One of the most common misconceptions of casual investors is that all of their money is in fact being invested. Sorry people, but that is not the case!

To at least some extent you, as an investor, have to pay in the form of fees and commissions to invest your money. Where is your money really going?

Many of the costs associated with investing are fairly well hidden because they are grouped with overall investment profits and losses. Think of the way that the costs of homeowner’s insurance and property taxes are typically combined with mortgage payments. Just as you don’t write a separate cheque for your homeowner’s insurance, you don’t ordinarily see the direct effects of footing the bill for investment fees as separate transactions. But that doesn’t mean that they aren’t there. Oh yes, they are definitely there.

The key principles involved in tracking the costs associated with investing are:

  • Do you use an investment advisor?
  • If you do use an advisor, what is his/her method of compensation?

Investment Advisors

One of the first questions I always tell people to ask a financial advisor before you hire them is “How do you get paid?“. Asking that simple question will demonstrate how up front that advisor is. If you don’t understand his explanation, it’s time to find a new advisor immediately.

To at least some extent you, as an investor, have to pay in the form of fees and commissions to invest your money. Where is your money really going?When you choose to you use an investment advisor of any kind, you are essentially paying for that person’s financial expertise to aid in guiding you to make good investment choices. In other words, the investment advisor is going to be paid, somehow.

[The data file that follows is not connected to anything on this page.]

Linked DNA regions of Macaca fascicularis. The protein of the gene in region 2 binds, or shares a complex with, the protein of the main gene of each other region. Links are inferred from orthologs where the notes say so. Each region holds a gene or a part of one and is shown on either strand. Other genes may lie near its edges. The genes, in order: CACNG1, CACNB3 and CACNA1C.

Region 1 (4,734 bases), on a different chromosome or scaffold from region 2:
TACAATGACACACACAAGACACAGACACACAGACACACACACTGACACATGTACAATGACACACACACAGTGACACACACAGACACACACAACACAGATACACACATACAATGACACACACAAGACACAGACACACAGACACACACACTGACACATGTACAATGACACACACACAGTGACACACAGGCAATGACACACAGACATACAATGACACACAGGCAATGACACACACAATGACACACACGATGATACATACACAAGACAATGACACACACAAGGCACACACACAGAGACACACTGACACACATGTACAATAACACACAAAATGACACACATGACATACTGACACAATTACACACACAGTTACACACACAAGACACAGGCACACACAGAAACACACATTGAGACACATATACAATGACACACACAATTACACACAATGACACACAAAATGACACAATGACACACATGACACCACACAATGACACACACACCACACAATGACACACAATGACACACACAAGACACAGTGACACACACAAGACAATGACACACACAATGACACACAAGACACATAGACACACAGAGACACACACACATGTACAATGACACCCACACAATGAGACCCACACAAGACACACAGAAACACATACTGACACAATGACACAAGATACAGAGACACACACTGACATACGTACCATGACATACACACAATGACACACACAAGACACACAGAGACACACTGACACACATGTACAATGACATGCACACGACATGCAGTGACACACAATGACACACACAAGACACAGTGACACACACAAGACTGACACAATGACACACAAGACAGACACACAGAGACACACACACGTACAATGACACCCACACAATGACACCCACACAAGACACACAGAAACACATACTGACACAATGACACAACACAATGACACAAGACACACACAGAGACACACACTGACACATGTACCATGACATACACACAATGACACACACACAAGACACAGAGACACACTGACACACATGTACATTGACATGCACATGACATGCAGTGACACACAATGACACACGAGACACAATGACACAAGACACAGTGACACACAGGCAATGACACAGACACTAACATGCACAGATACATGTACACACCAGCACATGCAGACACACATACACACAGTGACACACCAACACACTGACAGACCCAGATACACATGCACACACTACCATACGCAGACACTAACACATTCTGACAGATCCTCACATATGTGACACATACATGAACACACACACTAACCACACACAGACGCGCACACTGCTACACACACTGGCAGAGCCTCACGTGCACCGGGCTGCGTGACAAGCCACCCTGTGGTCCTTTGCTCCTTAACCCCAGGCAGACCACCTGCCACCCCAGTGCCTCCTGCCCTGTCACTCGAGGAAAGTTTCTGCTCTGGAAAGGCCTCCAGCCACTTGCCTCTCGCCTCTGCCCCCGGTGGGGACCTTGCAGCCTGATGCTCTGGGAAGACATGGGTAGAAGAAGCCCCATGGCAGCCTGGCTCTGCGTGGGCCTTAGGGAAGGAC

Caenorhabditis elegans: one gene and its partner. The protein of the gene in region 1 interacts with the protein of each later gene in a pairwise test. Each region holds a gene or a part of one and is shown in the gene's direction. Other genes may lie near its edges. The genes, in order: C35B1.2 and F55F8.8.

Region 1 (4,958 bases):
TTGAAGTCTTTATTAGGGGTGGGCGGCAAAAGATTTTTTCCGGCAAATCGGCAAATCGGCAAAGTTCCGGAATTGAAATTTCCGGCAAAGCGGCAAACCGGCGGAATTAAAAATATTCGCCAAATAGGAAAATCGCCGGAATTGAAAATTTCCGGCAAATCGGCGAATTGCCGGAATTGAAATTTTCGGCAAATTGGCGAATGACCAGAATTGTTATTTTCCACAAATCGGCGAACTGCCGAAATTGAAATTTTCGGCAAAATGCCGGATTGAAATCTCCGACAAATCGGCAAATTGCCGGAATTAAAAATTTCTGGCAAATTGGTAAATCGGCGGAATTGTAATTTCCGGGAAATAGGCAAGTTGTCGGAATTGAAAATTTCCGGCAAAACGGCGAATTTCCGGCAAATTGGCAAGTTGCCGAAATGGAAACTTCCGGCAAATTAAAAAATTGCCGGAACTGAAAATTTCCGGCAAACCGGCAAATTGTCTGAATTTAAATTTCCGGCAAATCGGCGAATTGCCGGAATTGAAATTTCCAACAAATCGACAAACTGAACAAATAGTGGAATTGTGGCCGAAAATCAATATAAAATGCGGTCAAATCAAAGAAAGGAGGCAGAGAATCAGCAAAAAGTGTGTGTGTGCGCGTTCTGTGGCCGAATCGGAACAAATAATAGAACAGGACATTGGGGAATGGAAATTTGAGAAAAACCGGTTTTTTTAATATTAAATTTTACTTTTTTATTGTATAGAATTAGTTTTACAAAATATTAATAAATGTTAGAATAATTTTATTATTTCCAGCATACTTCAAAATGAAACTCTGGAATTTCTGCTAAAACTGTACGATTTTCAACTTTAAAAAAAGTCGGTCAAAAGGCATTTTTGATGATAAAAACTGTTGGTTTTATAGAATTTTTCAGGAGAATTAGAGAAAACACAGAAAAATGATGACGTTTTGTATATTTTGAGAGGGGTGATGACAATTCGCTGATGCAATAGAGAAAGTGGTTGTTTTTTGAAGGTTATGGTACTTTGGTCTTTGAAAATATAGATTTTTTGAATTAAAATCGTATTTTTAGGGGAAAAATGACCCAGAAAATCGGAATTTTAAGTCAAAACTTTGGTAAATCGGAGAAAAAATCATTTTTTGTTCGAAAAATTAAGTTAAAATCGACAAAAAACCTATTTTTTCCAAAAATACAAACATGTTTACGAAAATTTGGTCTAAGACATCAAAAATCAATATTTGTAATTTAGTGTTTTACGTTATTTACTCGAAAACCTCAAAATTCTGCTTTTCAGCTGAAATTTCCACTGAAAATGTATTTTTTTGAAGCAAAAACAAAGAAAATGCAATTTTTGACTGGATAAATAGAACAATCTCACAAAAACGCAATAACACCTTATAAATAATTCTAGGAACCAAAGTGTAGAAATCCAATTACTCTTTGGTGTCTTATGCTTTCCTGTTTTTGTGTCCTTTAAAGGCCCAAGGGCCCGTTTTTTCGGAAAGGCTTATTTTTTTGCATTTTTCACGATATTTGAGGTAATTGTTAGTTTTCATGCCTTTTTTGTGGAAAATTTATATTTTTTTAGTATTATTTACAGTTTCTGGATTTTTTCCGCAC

Even if you don’t use an advisor and invest on your own with an online broker you will still incur a trading fee every time you purchase or sell a security. These trading fees are relatively small—usually in the neighborhood of $5-10 per stock trade—but the cost can add up quickly, particularly for someone with an extensive, active portfolio.

And, of course, without the services of an advisor, you’re on your own when it comes to investing. This is something that can be extremely intimidating, not to mention financially risky for casual, inexperienced investors. Even low risk investments require you to do your homework before handing over your money.

Fee Systems For Investment Advisors

There are three basic systems of compensation for investment advisors:

  1. Flat rate per-hour charges: Using this method, an advisor is paid for the number of hours of research and work done to implement financial advice, based on a pre-determined per hour rate. These advisors are usually referred to as “fee-only advisors“. This approach has the benefit of objectivity; since the advisor doesn’t benefit personally from any particular investment and has no incentive to encourage active trading, he/she is more likely to consider a wider range of investment options and concentrate on a plan that best fits that of each individual investor in terms of available assets and comfort with risk-taking.
  2. Transaction-based commissions: This is the traditional form of investment advisor compensation and is used by essentially all the large investment firms. This method calls for the advisor to receive a commission every time an investment is bought or sold. The potential for conflicts of interest here are obvious, as the advisor has a clear incentive to push the client to constantly buy and sell, whether that is in his/her best interests or not. While “churning”—the process of trading for the sake of trading to earn commissions for the advisor—is technically illegal, it does happen and it’s very difficult to prove.
  3. Asset-based fees: With this form of compensation, the advisor earns a percentage fee based on the value of the investor’s account. By this method, the better the investor does, the more money the advisor makes. Giving the advisor every incentive to work for the investor’s best interests is the main attraction to this method. The only real potential downside is that the advisor also has an incentive to encourage the investor to place as many assets as possible at his/her disposal.

Know What You’re Paying For

It’s worth the time it takes to check the “fine print” and determine where your investment money is going—not just the investments themselves, but the hidden fees and commissions as well. You’ll not only have a better sense of the actual expense of investing, but you may have some insight into your investment advisor’s motivations as well.